Indeed, in its Crop Monitoring in Europe bulletin for July and August, the European Commission said Germany had been affected by the drought across the country, as well as specific crops and areas in France, Italy, the UK, Ireland, Poland, Hungary and Romania, among others.

REUTERS/Denis Balibouse
A cow is seen as Swiss Air Force Super Puma helicopter delivers water for cows in a pasture due to an ongoing drought near Rossiniere.REUTERS/Denis Balibouse

Will consumers feel the heat?

With such extreme conditions on farms, consumers in the EU are likely to see a difference in supermarkets or on their grocery receipts.

For Stallbaum, the biggest effect he thinks consumers will see for the moment is in the size of fruit on shelves — on his farm he has "lost a considerable amount in fruit size".

However, the visible impact of the drought will be limited: "Consumers might see an impact in the supermarket, but I guess it will be like other years — the products come from elsewhere in the world to fill shelves, so I guess people won't really notice."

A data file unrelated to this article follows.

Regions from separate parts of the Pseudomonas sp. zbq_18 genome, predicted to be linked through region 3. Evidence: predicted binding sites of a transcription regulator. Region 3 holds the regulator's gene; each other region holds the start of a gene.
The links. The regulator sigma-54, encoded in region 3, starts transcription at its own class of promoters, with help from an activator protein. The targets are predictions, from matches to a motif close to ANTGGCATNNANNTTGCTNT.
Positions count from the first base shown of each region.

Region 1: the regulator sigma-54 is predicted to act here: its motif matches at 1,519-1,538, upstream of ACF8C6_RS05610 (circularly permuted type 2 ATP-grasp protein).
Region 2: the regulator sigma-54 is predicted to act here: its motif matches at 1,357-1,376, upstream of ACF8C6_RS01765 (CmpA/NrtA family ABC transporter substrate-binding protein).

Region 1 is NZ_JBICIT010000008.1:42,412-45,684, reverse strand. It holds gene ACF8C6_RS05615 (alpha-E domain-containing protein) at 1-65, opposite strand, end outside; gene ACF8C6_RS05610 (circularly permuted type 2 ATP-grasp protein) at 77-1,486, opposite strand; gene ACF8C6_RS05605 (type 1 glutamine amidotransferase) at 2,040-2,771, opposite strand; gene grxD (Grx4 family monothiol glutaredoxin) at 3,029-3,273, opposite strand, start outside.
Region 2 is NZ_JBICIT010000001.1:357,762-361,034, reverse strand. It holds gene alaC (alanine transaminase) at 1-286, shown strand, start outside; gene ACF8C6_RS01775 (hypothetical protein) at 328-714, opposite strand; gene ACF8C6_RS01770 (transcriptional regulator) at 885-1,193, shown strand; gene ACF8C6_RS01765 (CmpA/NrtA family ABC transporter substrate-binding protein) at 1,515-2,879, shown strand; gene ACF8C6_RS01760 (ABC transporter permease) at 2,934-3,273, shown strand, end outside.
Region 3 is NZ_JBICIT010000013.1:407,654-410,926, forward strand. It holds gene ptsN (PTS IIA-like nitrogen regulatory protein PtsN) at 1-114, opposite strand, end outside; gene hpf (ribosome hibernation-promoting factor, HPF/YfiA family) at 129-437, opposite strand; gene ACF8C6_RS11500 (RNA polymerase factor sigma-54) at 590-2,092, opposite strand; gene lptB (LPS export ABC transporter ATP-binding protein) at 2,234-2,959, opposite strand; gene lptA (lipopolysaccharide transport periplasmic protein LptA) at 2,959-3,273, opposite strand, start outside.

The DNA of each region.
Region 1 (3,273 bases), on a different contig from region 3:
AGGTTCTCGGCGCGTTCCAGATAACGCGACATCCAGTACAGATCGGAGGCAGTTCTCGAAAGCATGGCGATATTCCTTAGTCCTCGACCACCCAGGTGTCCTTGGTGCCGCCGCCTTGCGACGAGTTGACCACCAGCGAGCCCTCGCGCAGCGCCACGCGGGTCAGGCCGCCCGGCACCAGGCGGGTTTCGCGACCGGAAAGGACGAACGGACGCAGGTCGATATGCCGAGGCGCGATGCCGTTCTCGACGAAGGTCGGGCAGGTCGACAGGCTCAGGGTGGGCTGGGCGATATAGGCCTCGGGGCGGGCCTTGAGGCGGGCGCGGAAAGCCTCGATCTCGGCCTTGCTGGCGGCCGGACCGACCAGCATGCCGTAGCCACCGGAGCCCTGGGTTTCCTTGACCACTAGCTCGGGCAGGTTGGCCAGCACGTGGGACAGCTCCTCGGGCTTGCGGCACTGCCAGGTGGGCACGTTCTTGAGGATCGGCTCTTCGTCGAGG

Latham doesn't think many people are aware of the extent of damage from the drought either and the real effects will hit around Christmas.

"They (consumers) have had a glorious summer and they've eaten a lot of ice creams and that has been great for the dairy industry.

"But this winter, I suspect food prices will significantly increase for dairy, they've already increased for fruit, vegetables and arable products," he said. "I think the latest research in the UK suggested it was going to be an extra £7.50 (€8.31) per week on the spend of the average consumer."

The Commission asked all member states to provide updated information on the impact of summer's drought by August 31, the results of which will be released in report form in the coming weeks.

'We'll see a knock-on effect for the whole of next year'

British dairy farmer Phil Latham told Euronews that the forecast for winter and into next year is grim. He, like many, had to use stocks put aside for the winter or buy expensive supply feed.

"It got to a point where the grass stopped growing entirely," he said. "At one stage I got down to a reserve of 40 days of grass silage and there are more than 40 days in winter."